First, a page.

Tallahassee Democrat, Sep. 4, 2002
By Tiffini Theisen
ORLANDO – Renee Zines expected to be asked about her typing skills and office experience when she applied for a clerical position.
But she was stunned when her interviewer at the podiatrists’ office also handed her a 200-question personality test.
Some of the questions seemed harmless, if goofy, such as: “Do you often sing or whistle just for the fun of it?” Others offended the Melbourne woman, such as questions about her moods, her eating and spending habits, how many friends she has, whether she likes to gossip or steal things, whether she has pondered suicide and the number of children she plans to have.
Experts say such tests – or any overly personal questions asked of job applicants – are rarely appropriate, and they may even be illegal.
Companies cannot ask applicants things about their private lives that have nothing to do with the job. For instance, asking prospective employees about their nationality or ancestry, how old they are, whether they’re married or whether they’re disabled or have health problems are all taboo.
The test that Zines took was the Oxford Capacity Analysis, a questionnaire created by the Church of Scientology that some employers use to screen applicants. This and similar tests became common in the early 1990s but have dropped off because of controversy and the tight labor market. Today, roughly one in five employers still uses them, according to the Society for Human Resource Management.
Zines said she faked her answers and later decided she would never work for a company that requested such private information.
“I felt that I was being violated,” said Zines, 25, now a sales assistant for a telecommunications firm. “I thought the questions were really personal. … Those questions have nothing to do with working at a podiatry clinic.”
Companies that cross the line into personal territory risk expensive legal action.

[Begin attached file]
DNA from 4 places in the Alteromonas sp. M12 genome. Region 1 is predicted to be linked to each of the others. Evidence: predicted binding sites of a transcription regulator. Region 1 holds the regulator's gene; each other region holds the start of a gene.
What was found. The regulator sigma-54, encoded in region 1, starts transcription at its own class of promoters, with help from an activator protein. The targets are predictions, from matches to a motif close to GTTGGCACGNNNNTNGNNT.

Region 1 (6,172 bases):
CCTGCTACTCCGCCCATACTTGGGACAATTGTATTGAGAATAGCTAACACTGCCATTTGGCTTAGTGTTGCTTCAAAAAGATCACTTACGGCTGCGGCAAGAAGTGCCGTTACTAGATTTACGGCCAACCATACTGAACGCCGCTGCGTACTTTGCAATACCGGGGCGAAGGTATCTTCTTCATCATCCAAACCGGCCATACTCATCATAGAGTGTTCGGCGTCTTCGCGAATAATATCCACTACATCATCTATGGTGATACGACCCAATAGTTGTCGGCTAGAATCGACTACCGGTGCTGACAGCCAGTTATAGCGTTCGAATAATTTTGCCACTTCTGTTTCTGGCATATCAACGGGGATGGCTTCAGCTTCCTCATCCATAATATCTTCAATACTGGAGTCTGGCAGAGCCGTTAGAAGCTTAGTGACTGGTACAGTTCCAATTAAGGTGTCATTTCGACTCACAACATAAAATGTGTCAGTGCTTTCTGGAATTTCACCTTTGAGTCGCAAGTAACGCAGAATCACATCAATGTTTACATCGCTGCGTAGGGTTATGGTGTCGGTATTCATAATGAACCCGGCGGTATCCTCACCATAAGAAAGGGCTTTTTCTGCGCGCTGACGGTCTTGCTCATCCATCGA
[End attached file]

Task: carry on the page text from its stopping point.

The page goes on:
Interview questions are illegal if they seek to classify applicants based on categories protected under anti-discrimination laws, including race, national origin, religion, age, disability or marital status.
But the illegal questions are seldom as dramatic as those headline-grabbing legal cases. Instead, managers may blurt out no-no questions during interviews because they are simply making conversation or unaware that they’re verboten.
Behind many of these gaffes is a genuine business concern. A manager who asks a woman whether she is married or has children may worry about excessive absences. A boss who wants to know an applicant’s religion may be trying to find out whether he can work on Saturdays.
The key to handling these situations – for both interviewers and job applicants – is to steer the conversation to topics that are strictly work-related.
For instance, instead of asking, “Are you a U.S. citizen?” interviewers should ask, “Are you authorized to work in the United States?” Instead of asking, “How old are you?” they should ask, “Are you at least 18?”
Some job applicants may have to do this rephrasing for interviewers. If asked about child-care arrangements, for example, an applicant can say, “If you’re wondering whether I’ll be able to work late some nights during busy times, that won’t be a problem at all.”
In most cases, interviewers are just curious, not trying to discriminate against people, said Matthew DeLuca, author of “Best Answers to the 201 Most Frequently Asked Interview Questions” (McGraw-Hill, $11.95).
“They’re inexperienced, or they’ve been burned before and this is a way to address it,” said DeLuca, who is also a human resources professor at New York University.
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